Dorchester Town Council is preparing a heritage information board to be erected in front of the Old Malthouse in Fordington. As well as signalling that part of the 18th century building later became the Noah’s Ark pub, it will also show the Victorian sewage gas outlet pipe which stands in front of its gable end. This and the raised pavement on nearby Fordington Hill reminds us that in the 19th century much of Fordington was suffering from slum conditions. In 1848 the National Board of Health reported that, “in High Fordington, for want of means of cleansing, typhus fever has not been absent for the past three years, and in lower Fordington there is a crowded and pauper population living in the midst of filth.”

The Rev. Henry Moule, the Vicar of the Parish since 1829, described the situation in 1854 thus:

“At the East end of Dorchester, then, and within a space that can scarce exceed five acres, about 1,100 persons are congregated in a set of dwellings, many of which are of the most wretched description, and utterly destitute of the normal conveniences of life. This space consists of two great divisions, Mill Street, on the one side of a Mill Pond, and Holloway Row, together with Cuckold Row and Standfast on the other side… scarcely a cottage in this division (and the same may be said of many in Mill Street) has a single inch of ground beyond that on which it stands. Their filth is consequently cast either into the open and wretched drain in the street, or into the Mill Pond, from which moreover, the people draw most of their water for washing, and sometimes, even for culinary purposes, ‘the conveniences’ of more than half of these 1,100 people empty themselves together with the filth from the County Gaol, and of some proportion of the other three Parishes of Dorchester. The population, with few exceptions, consists of mechanics, labourers, and paupers from this and many other parishes. Vice, in its worst forms, abounds amongst them.”


In August 1854 the situation was compounded by a severe outbreak of cholera. The disease had been introduced after the Government decided to use the empty Dorchester Barracks to house convicts from the overcrowd Millbank Gaol in London. Despite the opposition of the Mayor and Aldermen of Dorchester, who were aware that cholera had taken root in Millbank, 700 men were transferred by train to Dorchester on 15th August. A week later, Rev. Moule learnt that two women living in Holloway Row who had been employed as washerwomen at the prison had been bringing the convicts’ clothes and bedding to be washed in their homes and dried in the streets outside. Despite his pleas to the Mayor, the practise continued and a few days later a child living close to the women died of the disease, followed by at least thirty further deaths.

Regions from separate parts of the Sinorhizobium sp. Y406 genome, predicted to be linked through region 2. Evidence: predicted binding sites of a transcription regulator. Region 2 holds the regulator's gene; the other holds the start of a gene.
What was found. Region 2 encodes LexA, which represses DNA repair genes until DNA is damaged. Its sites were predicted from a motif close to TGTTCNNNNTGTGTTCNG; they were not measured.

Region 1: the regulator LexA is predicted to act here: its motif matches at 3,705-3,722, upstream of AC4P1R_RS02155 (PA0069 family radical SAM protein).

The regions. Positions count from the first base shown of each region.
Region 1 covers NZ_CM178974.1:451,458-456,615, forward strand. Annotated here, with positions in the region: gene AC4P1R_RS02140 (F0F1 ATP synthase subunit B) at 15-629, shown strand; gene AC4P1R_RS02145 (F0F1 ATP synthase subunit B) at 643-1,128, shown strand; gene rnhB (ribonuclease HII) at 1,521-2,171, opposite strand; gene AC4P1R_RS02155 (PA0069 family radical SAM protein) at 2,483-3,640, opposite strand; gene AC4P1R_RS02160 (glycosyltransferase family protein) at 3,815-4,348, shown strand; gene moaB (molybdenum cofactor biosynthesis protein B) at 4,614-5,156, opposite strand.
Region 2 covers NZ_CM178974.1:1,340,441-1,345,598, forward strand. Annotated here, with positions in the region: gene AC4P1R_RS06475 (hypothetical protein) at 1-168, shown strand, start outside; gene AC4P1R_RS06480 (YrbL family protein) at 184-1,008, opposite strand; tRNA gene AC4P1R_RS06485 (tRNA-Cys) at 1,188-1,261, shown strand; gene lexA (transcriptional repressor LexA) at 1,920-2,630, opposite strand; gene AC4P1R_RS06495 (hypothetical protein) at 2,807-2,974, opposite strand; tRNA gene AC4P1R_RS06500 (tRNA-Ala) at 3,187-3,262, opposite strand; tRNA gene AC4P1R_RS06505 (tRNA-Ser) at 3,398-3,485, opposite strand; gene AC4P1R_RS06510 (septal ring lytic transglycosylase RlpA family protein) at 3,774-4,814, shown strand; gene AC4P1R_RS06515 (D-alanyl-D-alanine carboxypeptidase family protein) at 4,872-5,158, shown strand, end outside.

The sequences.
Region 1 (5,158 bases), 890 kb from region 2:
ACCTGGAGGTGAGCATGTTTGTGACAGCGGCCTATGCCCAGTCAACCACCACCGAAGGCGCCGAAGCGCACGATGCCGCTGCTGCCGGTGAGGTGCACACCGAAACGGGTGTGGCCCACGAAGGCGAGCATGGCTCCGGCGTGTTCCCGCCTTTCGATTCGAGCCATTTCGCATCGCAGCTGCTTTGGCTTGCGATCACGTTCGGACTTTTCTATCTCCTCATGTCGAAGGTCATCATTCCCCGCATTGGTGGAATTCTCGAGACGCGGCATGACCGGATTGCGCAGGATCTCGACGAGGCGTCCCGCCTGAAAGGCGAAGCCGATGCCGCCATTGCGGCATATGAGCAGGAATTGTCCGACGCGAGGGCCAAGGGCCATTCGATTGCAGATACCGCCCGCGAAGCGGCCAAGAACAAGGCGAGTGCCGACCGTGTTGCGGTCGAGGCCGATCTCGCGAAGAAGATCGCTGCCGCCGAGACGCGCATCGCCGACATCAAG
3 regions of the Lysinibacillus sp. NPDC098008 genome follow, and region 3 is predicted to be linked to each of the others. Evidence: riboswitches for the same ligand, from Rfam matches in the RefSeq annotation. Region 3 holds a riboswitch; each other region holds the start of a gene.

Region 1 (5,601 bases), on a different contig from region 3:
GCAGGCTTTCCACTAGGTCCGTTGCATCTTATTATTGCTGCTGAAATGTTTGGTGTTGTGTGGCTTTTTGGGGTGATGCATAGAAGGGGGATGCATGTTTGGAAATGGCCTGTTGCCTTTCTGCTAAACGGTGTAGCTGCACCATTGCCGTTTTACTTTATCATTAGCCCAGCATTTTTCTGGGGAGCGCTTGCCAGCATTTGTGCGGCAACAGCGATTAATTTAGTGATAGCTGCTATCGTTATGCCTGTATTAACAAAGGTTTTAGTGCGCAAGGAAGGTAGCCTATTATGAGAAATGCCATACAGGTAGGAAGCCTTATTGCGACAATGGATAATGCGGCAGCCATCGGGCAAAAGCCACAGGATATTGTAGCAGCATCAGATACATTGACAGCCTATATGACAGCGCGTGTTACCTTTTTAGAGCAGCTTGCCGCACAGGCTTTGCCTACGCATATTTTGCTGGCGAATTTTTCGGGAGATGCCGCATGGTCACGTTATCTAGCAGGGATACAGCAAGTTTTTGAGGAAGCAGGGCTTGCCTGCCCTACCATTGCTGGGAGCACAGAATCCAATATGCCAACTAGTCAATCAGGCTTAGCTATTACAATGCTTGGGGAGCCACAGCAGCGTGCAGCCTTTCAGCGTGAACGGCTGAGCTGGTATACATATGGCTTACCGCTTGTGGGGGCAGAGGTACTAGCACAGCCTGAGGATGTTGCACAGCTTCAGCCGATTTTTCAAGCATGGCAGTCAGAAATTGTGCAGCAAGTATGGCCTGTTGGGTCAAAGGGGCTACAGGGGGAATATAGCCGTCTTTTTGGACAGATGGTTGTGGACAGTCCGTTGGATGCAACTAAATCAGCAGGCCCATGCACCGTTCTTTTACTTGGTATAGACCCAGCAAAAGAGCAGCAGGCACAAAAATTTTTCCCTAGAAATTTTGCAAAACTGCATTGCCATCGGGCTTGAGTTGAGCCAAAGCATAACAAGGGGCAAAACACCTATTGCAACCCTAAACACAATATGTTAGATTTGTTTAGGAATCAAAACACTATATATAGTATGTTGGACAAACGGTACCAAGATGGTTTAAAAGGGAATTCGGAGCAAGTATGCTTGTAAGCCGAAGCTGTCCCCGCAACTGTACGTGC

The epidemic was brought under control largely because of the efforts of the Reverent Moule and his wife who worked tirelessly with the sick and dying and ensured that contaminated clothes and bedding were boiled or burnt. Because of his experience Rev. Moule invented the Earth Closet, which he patented in 1860.  An example is on display in the County Museum, and it was widely used in India.

Once the epidemic had subsided the local Board of Health, which had been set up in 1853, initiated a campaign for improving and cleaning the streets, deep sewerage provision and clean piped water. The Water Works north of the Bridport Road were built soon after in 1854.

IAN GOSLING 10.2.2023